Wyden is an outspoken advocate for data privacy. He has urged tech companies including Apple to investigate the use of fake legal requests by scammers to obtain users' personal information, and most recently asked Apple to prevent data mining in its app store to protect users seeking information about abortion services.

Sen. Patrick Toomey
10 / 20
Tasos Katopodis // Getty Images

#11. Sen. Patrick Toomey (R-Pennsylvania) (tie)

-Number of trades: 3
-Price range of total trades: $31,003-$115,000

Sen. Patrick Toomey made two sales (one partial and one full) of stock in Phillips Edison Grocery Center REIT I, a publicly registered non-traded investment fund that in 2017 changed its name to Phillips Edison & Company Inc. PECO acquires, owns, and operates shopping centers anchored on grocery stores. In late February, Toomey purchased non-public stock in Meddo, a Gurugram, India-based health care technology company that connects patients with doctors and clinics.

Sen. Roy Blunt
11 / 20
Brandon Bell // Getty Images

#11. Sen. Roy Blunt (R-Missouri) (tie)

-Number of trades: 3
-Price range of total trades: $80,003-$200,000

All three trades that Sen. Roy Blunt reported were made by his wife Abigail. In February, she sold Kraft Heinz Company common stock options granted in 2012 just a few days before they were set to expire. In early June, Abigail bought stock in Ardagh Metal Packaging, a leading global supplier of metal beverage cans, and sold an asset listed only as KH.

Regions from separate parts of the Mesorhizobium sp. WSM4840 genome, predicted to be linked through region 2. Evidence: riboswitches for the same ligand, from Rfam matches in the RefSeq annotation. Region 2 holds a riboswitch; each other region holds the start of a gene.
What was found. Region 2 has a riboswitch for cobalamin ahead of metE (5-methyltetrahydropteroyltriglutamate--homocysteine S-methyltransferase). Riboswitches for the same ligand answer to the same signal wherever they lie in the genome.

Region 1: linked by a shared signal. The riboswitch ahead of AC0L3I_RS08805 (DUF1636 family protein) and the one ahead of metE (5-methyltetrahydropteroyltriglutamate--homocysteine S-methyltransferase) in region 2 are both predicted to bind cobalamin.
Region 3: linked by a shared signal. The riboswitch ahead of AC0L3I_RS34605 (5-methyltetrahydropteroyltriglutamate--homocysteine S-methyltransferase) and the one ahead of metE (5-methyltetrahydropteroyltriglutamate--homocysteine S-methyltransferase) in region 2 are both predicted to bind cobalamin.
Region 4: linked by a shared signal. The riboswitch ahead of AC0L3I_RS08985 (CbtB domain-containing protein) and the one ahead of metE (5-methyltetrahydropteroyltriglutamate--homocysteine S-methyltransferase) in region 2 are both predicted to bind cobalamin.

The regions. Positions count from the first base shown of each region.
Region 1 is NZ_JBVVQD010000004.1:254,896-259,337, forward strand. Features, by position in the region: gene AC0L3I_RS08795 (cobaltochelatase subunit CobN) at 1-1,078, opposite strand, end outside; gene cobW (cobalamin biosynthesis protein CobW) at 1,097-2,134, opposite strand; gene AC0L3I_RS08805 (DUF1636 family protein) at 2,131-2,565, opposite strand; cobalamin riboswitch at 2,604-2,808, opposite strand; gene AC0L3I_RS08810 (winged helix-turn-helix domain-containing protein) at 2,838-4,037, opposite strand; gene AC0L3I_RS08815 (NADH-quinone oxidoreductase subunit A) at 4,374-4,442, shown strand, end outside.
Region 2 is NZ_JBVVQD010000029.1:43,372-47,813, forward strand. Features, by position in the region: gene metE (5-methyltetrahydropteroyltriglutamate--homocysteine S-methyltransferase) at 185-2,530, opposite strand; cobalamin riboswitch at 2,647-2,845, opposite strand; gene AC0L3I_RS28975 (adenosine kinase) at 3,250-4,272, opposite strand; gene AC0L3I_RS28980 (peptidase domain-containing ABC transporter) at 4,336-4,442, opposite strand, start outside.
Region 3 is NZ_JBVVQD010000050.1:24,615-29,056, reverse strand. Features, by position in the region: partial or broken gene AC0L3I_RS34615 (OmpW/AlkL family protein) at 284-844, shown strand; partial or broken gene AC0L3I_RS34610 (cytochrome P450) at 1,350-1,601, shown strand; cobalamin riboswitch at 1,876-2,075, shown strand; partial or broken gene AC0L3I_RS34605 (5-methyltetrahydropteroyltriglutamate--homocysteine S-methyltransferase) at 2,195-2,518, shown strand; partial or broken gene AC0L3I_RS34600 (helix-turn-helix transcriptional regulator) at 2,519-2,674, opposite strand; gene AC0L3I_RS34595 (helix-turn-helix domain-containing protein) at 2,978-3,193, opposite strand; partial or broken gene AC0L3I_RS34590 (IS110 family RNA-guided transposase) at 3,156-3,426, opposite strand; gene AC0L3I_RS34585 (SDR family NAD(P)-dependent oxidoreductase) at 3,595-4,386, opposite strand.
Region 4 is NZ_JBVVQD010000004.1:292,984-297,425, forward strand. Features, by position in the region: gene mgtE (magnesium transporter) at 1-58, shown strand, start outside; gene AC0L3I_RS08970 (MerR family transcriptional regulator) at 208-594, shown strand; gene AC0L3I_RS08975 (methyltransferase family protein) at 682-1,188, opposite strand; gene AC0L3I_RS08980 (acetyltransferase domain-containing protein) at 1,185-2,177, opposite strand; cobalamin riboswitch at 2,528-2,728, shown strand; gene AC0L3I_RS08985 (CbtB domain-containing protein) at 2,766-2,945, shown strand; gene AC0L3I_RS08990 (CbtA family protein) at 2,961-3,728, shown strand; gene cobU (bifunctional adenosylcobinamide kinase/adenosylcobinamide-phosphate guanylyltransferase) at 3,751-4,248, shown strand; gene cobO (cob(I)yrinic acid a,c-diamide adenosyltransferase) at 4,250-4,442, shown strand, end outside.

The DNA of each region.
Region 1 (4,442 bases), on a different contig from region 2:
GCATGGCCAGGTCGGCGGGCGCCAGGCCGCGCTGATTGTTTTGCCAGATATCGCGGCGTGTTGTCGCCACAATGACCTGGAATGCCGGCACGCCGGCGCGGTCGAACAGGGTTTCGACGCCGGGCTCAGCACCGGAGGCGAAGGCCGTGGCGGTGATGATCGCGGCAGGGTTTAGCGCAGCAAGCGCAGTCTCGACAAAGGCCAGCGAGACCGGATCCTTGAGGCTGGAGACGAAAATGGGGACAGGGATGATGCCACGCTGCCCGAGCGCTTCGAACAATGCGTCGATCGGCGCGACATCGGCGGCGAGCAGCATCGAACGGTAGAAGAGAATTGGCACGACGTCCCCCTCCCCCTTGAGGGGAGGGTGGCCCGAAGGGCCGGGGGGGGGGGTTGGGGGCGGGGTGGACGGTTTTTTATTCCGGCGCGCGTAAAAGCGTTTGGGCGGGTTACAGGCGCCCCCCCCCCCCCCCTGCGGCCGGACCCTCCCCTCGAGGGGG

Sen. Jacklyn Rosen
12 / 20
The Washington Post // Getty Images

#9. Sen. Jacklyn Rosen (D-Nevada) (tie)

-Number of trades: 4
-Price range of total trades: $4,004-$60,000

According to Sen. Jacklyn Rosen's most recent annual financial disclosures report, she has seven different joint brokerage accounts. All four of her trades so far in 2022 were exchanges of underlying assets of her brokerage accounts. Three cases were exchanges of AT&T stock for Warner Bros. Discovery Inc. stock as part of the merger. The remaining case was the exchange of ​​Becton, Dickinson and Company common stock for Embecta Corp. common stock as part of the spinoff of Becton's diabetes management business.

Sen. Sheldon Whitehouse
13 / 20
Anna Moneymaker // Getty Images

#9. Sen. Sheldon Whitehouse (D-Rhode Island) (tie)

-Number of trades: 4
-Price range of total trades: $32,004-$130,000

Like his colleagues from Nevada and Michigan, Sen. Sheldon Whitehouse and his wife Sandra also received Warner Bros. Discovery Inc. stock as part of the merger with AT&T. In January, Whitehouse also purchased shares of Target and Tesla—but missed the deadline to disclose the transactions by two days, reportedly due to staff transition within his office.

Sen. Shelley Capito
14 / 20
TING SHEN // Getty Images

#7. Sen. Shelley Capito (R-West Virginia)

-Number of trades: 7
-Price range of total trades: $7,007-$105,000

Sen. Shelley Capito's husband Charlie partially sold holdings in large companies with household names such as Microsoft, Apple, and Lowe's so far in 2022. Other partial sales included NextEra Energy Inc., the world's largest utility company; L3Harris Technologies Inc., a technology company and defense contractor; and WEC Energy Group Inc., an energy company operating in Wisconsin, Illinois, Michigan, and Minnesota.

Sen. Rick Scott
15 / 20
Drew Angerer // Getty Images

#6. Sen. Rick Scott (R-Florida)

-Number of trades: 10
-Price range of total trades: $3,700,010-$7,500,000